All eyes on Richard Masters with how the world sees the Premier League at stake

Miguel Delaney
Premier League chief executive Richard Masters: PA

Over the last two days, the Premier League has done a lot of talking about how they’re going to be watched. The broadcasters have been in intensive negotiations about the TV schedule, and who gets to show what and when. Among the issues is whether the BBC get the first Friday night game, but given that it may be Tottenham Hotspur vs Manchester United means that’s simply a non-starter for the big satellite broadcasters.

The hope is that it will be announced by Thursday. There are meanwhile ongoing discussions about what that TV “product” will look like without fans. The Premier League has been encouraging inventive solutions, and held a conference call with the “big six” to discuss those most desired by broadcasters. Some were demanded. The big six, however, made clear they weren’t doing them.

You start to get a picture as to why the job of succeeding Richard Scudamore as Premier League chief executive was so hard to fill. And that, of course, was before all this.

Richard Masters has come into role that immediately became infinitely more difficult than anyone could have possibly imagined. It has been an incredibly challenging start.

Many candidates had already turned the job down because the growing power of the big six was threatening the very fabric of the Premier League.

Richard Masters has inherited an incredibly tough job (PA)

That now seems so minor against Masters’s first two months, which have been consumed by more direct existential threats, both to the season and what the competition actually is. There was first of all the immediate unprecedented challenge of Covid-19. That has required painstaking diplomacy to get to this point, and obviously remains an ongoing problem. It will be quite a feat if 2019-20 is completed.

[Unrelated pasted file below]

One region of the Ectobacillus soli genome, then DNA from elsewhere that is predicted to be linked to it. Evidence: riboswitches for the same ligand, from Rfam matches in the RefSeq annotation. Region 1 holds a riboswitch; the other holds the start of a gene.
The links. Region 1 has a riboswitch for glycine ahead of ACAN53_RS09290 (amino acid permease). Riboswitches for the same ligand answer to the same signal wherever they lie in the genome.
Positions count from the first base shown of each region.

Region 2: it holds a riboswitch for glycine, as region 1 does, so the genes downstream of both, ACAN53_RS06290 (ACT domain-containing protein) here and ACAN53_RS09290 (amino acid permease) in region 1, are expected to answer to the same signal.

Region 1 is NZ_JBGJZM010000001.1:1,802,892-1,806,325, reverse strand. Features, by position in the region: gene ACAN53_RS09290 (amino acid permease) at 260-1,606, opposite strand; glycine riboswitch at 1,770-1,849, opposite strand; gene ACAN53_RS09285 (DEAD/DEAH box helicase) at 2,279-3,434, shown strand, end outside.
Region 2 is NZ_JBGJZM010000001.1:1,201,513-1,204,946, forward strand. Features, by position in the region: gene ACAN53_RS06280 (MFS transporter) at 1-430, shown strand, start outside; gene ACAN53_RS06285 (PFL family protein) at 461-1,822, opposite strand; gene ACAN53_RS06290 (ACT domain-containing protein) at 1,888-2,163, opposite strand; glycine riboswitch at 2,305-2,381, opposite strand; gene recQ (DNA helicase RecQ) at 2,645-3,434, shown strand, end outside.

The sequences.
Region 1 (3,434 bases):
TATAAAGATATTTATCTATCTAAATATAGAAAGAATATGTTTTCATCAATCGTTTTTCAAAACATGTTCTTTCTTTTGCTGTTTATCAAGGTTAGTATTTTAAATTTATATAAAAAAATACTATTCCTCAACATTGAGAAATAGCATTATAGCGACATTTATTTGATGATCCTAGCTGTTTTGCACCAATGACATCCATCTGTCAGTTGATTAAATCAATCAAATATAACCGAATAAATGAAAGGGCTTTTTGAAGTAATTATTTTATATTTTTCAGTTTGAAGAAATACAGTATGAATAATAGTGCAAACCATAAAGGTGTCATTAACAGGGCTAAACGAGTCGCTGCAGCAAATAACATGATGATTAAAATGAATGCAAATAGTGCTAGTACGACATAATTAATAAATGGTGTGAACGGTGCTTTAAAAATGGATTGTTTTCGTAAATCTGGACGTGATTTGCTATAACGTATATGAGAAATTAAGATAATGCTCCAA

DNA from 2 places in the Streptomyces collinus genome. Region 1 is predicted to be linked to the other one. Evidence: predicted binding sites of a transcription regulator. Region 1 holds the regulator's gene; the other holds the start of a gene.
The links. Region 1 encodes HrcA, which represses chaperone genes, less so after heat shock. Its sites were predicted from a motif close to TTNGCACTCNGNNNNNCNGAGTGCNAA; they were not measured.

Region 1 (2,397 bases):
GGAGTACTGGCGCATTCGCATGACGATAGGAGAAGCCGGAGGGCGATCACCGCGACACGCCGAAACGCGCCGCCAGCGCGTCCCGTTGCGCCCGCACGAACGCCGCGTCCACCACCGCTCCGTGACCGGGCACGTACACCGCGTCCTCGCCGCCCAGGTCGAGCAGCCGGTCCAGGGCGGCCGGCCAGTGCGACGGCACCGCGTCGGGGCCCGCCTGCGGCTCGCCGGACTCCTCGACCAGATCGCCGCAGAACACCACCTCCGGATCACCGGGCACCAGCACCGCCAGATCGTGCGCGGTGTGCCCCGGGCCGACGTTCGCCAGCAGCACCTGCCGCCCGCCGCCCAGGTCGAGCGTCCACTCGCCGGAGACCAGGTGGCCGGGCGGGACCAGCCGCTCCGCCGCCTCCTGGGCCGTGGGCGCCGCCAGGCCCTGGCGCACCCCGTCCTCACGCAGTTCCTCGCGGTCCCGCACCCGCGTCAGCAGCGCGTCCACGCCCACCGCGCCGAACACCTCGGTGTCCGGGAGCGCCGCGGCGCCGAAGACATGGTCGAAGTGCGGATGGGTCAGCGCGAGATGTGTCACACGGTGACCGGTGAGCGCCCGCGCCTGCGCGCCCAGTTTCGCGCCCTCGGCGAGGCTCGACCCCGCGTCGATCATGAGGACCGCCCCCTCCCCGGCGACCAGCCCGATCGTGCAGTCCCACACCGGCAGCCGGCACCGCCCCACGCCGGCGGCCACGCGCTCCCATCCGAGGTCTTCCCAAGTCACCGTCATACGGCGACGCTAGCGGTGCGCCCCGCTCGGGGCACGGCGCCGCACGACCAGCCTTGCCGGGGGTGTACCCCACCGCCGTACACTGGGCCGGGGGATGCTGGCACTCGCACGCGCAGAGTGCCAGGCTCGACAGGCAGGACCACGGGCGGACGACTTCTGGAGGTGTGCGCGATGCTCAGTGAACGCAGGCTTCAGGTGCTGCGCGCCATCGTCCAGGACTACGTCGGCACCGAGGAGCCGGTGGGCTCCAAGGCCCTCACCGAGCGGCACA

There is then the issue that has been greatly delayed as a consequence of the coronavirus crisis, and may correspondingly represent longer-term problems. That is the planned takeover of Newcastle United by Saudi Arabia’s sovereign Public Investment Fund.

It is already a moral problem because of the various human rights abuses the state is responsible for, as well as the murder of Jamal Khashoggi.

It sums up the kind of warped world elite sport exists in, however, that a far greater complication is instead something that threatens the lifeblood of the competition: the signal that carries it to so many TV screens around the world. That, of course, is the piracy problem represented by BeOutQ.

Football has therefore found itself caught in the middle of an economic war between Saudi Arabia and Qatar. BeOutQ – ruled by the World Trade Organisation to be run by the state – completely undermines Qatar company BeIn Sport’s ownership of the Premier League rights in the Middle East and north Africa region.

That may seem the driest of sentences, but its importance can’t be understated. It may well eventually affect who your club can buy and what players they can pay to stay.

“This is the biggest decision the Premier League will have have to make, and will affect its future,” one source says.

It’s also an almost no-win situation.

Amanda Staveley is fronting the takeover of Newcastle (AFP)